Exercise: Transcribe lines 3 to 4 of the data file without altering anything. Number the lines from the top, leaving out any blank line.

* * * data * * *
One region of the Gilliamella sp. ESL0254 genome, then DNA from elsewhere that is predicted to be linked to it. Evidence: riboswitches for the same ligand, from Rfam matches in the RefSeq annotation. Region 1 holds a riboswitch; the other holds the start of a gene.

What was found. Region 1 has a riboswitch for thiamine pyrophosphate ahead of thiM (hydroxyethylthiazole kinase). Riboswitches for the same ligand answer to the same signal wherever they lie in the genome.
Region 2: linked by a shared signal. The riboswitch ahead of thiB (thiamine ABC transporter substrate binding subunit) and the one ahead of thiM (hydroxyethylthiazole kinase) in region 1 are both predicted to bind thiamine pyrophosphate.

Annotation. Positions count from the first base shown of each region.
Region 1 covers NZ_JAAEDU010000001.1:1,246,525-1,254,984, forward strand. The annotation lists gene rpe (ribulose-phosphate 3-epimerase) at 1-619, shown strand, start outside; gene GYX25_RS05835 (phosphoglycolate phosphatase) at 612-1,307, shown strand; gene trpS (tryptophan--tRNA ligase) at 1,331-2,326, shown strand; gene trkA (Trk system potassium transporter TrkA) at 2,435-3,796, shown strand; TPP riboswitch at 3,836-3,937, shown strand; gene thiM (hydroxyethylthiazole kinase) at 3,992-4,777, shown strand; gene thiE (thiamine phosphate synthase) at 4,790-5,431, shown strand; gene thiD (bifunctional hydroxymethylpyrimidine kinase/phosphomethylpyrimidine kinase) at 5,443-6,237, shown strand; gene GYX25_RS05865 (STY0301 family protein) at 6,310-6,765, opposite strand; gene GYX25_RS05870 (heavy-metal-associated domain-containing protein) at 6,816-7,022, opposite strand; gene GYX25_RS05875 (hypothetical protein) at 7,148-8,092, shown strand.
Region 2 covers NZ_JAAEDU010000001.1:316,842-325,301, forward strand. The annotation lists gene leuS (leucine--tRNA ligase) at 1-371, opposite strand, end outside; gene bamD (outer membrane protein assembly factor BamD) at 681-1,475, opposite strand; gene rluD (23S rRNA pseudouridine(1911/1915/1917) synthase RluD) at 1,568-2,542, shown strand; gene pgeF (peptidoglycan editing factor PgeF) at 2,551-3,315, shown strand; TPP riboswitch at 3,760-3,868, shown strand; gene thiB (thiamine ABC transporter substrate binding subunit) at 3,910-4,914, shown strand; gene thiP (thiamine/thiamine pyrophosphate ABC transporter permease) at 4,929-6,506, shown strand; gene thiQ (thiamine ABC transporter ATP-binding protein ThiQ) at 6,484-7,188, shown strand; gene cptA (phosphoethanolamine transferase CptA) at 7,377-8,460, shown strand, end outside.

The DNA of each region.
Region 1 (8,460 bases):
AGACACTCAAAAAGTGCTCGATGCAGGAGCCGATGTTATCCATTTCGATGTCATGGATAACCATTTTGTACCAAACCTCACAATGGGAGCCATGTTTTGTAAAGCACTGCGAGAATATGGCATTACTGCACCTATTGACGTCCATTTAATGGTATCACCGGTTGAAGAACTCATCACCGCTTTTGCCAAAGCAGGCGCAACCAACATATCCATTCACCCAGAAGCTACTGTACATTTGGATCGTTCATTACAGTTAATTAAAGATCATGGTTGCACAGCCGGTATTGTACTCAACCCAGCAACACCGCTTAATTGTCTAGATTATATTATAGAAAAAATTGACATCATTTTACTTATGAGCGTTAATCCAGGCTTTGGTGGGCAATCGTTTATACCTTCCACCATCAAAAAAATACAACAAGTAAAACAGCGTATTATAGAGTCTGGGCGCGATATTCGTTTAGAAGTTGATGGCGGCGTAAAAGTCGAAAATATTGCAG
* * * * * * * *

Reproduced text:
Region 2: linked by a shared signal. The riboswitch ahead of thiB (thiamine ABC transporter substrate binding subunit) and the one ahead of thiM (hydroxyethylthiazole kinase) in region 1 are both predicted to bind thiamine pyrophosphate.

Annotation. Positions count from the first base shown of each region.